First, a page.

June 15, 2017

The Difference Between Love and Tolerance

Our Lord with the rich young man

Venerable Fulton Sheen once observed that “Love is not tolerance.” He writes in part, “Christian love bears evil, but it does not tolerate it. It does penance for the sins of others, but it is not broadminded about sin. The cry for tolerance never induces it to quench its hatred of the evil philosophies that have entered into contest with the Truth. It forgives the sinner, and it hates the sin; it is unmerciful to the error in his mind. The sinner it will always take back into the bosom of the Mystical Body; but his lie will never be taken into the treasury of His Wisdom....”

In society today, tolerance, diversity and inclusivity are the fundamental values demanded by political correctness and the cultural elite (i.e.: the fourth estate, academia and Hollywood). The Church, by contrast, following the example of our Lord, insists that the fundamental value is to love. To love is to will the good of the other. Love can be inclusive, but not always. Love can be tolerant, but never of sin or evil. In the Catholic Tradition, love is not an emotion. Rather, love is an act of the will. All persons have an intellect with which to know and a will with which to choose. As Catholics, we must choose to love in imitation of Christ.

Jesus became one of us to save all of us. His gift of salvation, while offered to all, requires heroic virtue. When the rich young man asked Jesus, “Teacher, what good must I do to gain eternal life?”, Our Lord instructed him to keep the commandments. The rich young man replied, “All of these I have observed. What do I still lack?” Jesus said to him, “If you wish to be perfect, go, sell what you have and give to [the] poor, and you will have treasure in heaven. Then come, follow me.” When the young man heard this statement, he went away sad, for he had many possessions. Then Jesus said to his disciples, “Amen, I say to you, it will be hard for one who is rich to enter the kingdom of heaven.” (Matt 16:9-23)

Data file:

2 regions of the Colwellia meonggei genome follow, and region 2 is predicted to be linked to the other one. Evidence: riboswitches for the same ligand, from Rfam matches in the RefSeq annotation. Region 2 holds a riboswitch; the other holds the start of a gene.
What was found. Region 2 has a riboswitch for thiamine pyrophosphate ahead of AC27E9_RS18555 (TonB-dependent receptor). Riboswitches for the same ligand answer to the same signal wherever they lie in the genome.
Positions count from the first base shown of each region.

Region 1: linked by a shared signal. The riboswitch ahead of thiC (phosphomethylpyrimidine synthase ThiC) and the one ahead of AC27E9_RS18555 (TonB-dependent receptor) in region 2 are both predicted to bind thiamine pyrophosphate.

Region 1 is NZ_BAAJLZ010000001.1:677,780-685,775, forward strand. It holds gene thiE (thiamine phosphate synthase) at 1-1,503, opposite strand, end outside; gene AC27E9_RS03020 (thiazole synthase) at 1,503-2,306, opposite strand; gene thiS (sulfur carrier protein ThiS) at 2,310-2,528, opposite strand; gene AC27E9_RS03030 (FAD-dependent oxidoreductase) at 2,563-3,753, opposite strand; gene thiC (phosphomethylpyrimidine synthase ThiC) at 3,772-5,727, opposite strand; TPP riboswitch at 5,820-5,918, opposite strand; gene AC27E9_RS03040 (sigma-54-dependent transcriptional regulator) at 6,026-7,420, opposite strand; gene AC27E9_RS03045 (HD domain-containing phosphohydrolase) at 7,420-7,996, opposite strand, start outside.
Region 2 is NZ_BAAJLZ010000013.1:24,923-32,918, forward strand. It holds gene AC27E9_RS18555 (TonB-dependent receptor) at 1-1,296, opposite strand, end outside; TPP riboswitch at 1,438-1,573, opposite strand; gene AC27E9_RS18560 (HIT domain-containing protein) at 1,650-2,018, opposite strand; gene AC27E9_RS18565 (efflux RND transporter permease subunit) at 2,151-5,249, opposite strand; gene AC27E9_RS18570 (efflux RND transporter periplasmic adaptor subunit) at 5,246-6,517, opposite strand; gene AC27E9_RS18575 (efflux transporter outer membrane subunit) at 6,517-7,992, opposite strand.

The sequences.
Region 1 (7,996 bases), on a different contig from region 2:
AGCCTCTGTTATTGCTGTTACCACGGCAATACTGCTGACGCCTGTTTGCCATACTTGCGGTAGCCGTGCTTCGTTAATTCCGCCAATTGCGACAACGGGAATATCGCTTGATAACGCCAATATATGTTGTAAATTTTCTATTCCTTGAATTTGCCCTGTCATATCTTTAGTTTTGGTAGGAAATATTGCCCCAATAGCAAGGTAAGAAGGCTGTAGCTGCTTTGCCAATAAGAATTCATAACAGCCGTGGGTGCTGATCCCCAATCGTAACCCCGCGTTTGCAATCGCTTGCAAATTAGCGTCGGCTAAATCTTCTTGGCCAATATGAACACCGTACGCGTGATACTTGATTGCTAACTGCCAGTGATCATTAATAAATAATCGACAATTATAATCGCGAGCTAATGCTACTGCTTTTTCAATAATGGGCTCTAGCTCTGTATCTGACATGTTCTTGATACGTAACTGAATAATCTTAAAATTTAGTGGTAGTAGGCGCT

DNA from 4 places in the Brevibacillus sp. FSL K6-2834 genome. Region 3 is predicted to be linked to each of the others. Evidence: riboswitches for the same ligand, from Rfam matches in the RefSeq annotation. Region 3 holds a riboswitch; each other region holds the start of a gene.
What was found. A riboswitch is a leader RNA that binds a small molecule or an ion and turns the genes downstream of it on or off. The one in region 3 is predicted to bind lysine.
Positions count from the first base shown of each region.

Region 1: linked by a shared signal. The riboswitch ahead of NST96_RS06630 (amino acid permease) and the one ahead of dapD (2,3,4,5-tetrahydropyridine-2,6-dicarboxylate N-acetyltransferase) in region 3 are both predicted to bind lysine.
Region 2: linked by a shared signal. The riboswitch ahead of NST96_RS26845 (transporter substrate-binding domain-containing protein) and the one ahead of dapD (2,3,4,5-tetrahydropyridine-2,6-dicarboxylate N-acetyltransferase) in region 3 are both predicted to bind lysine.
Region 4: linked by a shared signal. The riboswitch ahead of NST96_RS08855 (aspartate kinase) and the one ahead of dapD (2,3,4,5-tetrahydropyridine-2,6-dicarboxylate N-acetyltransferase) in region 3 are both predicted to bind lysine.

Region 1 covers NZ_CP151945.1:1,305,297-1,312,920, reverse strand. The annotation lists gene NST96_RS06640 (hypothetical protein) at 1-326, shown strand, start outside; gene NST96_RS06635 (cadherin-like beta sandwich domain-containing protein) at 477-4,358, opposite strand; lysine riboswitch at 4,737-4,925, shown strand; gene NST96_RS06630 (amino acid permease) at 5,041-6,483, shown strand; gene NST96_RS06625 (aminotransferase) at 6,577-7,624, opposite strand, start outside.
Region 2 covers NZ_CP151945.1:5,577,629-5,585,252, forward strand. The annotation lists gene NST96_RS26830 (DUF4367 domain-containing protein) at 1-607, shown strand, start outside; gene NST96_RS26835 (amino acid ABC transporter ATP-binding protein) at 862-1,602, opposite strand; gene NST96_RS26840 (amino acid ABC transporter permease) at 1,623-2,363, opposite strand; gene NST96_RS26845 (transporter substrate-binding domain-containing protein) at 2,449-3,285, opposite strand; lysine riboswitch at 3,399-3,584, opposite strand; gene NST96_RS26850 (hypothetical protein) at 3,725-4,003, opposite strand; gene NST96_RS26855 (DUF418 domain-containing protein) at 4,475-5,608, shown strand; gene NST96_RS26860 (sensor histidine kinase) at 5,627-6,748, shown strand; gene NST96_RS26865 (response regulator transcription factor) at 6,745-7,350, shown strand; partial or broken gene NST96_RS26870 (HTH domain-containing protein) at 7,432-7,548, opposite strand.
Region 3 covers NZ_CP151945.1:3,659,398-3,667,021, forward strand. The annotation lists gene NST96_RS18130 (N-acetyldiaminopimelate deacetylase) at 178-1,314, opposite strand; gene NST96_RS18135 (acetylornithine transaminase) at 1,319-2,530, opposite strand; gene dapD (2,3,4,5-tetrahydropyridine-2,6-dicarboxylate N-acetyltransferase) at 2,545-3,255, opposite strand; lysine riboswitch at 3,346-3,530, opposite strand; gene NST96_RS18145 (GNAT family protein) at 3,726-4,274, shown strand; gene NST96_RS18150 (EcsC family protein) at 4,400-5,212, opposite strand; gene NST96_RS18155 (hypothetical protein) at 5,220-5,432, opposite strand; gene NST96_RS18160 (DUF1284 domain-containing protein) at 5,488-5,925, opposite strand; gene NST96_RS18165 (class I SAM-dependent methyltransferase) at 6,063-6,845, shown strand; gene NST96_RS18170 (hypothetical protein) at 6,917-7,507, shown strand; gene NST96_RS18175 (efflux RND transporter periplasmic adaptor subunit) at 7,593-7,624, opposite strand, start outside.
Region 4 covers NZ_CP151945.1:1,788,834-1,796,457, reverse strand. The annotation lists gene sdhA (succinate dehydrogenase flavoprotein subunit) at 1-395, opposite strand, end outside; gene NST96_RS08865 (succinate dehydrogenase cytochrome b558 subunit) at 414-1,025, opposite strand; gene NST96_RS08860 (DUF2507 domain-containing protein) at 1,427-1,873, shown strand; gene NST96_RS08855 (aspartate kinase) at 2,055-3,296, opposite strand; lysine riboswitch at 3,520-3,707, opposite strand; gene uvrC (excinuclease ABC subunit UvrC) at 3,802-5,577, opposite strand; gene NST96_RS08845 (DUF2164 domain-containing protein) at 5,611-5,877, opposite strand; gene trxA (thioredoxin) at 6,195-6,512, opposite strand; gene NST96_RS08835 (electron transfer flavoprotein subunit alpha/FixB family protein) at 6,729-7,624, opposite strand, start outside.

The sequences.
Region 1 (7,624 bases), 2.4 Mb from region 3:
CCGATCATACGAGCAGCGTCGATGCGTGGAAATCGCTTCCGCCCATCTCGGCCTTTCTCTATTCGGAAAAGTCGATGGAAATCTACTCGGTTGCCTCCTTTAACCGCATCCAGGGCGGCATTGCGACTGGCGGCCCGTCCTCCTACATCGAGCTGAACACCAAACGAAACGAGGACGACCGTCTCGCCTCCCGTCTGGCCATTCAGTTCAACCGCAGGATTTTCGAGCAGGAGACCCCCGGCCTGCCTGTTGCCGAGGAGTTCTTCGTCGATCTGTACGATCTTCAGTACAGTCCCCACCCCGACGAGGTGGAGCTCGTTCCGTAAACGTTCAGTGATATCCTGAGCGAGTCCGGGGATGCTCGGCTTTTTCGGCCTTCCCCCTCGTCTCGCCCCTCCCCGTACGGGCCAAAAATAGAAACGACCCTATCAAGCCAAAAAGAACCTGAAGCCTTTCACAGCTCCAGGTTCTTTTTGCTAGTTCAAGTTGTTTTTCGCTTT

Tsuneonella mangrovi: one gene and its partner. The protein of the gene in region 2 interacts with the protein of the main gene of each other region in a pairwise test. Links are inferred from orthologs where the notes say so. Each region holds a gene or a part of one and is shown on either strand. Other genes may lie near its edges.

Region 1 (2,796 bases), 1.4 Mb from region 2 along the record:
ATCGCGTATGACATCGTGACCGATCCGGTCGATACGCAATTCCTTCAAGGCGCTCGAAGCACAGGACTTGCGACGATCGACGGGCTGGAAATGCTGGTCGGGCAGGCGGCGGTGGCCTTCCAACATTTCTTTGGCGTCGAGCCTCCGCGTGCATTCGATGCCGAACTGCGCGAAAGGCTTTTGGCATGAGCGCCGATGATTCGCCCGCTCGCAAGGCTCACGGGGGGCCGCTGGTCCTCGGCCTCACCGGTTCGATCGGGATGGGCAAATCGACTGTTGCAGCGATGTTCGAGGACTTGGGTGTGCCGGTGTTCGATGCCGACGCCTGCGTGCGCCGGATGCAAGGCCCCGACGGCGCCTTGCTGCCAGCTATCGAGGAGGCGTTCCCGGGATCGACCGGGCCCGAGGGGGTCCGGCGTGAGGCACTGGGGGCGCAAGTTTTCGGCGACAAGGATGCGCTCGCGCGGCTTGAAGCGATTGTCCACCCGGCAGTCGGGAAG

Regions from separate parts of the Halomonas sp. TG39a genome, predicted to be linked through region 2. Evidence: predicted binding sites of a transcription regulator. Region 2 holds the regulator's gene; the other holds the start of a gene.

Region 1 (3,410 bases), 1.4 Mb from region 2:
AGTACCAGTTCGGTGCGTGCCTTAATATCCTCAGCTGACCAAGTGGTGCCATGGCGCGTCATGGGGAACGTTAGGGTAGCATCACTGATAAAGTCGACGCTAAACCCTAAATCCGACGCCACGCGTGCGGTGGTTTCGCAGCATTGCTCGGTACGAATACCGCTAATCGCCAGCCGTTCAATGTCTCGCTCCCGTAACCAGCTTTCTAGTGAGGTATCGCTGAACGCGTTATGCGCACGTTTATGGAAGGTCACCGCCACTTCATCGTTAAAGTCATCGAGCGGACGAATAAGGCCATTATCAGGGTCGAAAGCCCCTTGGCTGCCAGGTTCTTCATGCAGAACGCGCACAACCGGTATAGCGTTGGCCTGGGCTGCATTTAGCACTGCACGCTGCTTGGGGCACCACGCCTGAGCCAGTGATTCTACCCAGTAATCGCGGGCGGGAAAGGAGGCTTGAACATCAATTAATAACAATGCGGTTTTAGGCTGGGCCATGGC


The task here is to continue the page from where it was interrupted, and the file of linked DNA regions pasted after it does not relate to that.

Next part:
Note that Jesus did not chase after the rich young man with a compromise solution. He did not say, "Wait! Don’t go. Sell half of what you have and be my disciple." Likewise, in John, when Jesus proclaims, "Amen, amen, I say to you, unless you eat the flesh of the Son of Man and drink his blood, you do not have life within you. Whoever eats my flesh and drinks my blood has eternal life, and I will raise him on the last day. For my flesh is true food, and my blood is true drink." Many of his disciples who heard this said, "This saying is hard; who can accept it?" (John 6:53-60) Jesus does not amend his declaration. He reiterates it.

In conclusion, let us return to the words of Venerable Fulton Sheen who brilliantly distinguishes between the love of Christ and tolerance: "Real love involves real hatred: whoever has lost the power of moral indignation and the urge to drive the buyers and sellers from the temples has also lost a living, fervent love of Truth. Charity, then, is not a mild philosophy of "live and let live"; it is not a species of sloppy sentiment. Charity is the infusion of the Spirit of God, which makes us love the beautiful and hate the morally ugly.” In a world that is devoid of moral absolutes, we ask you, heavenly Father, for the wisdom to know your truth and the courage to persevere in your love. Through Jesus Christ our Lord.

No comments :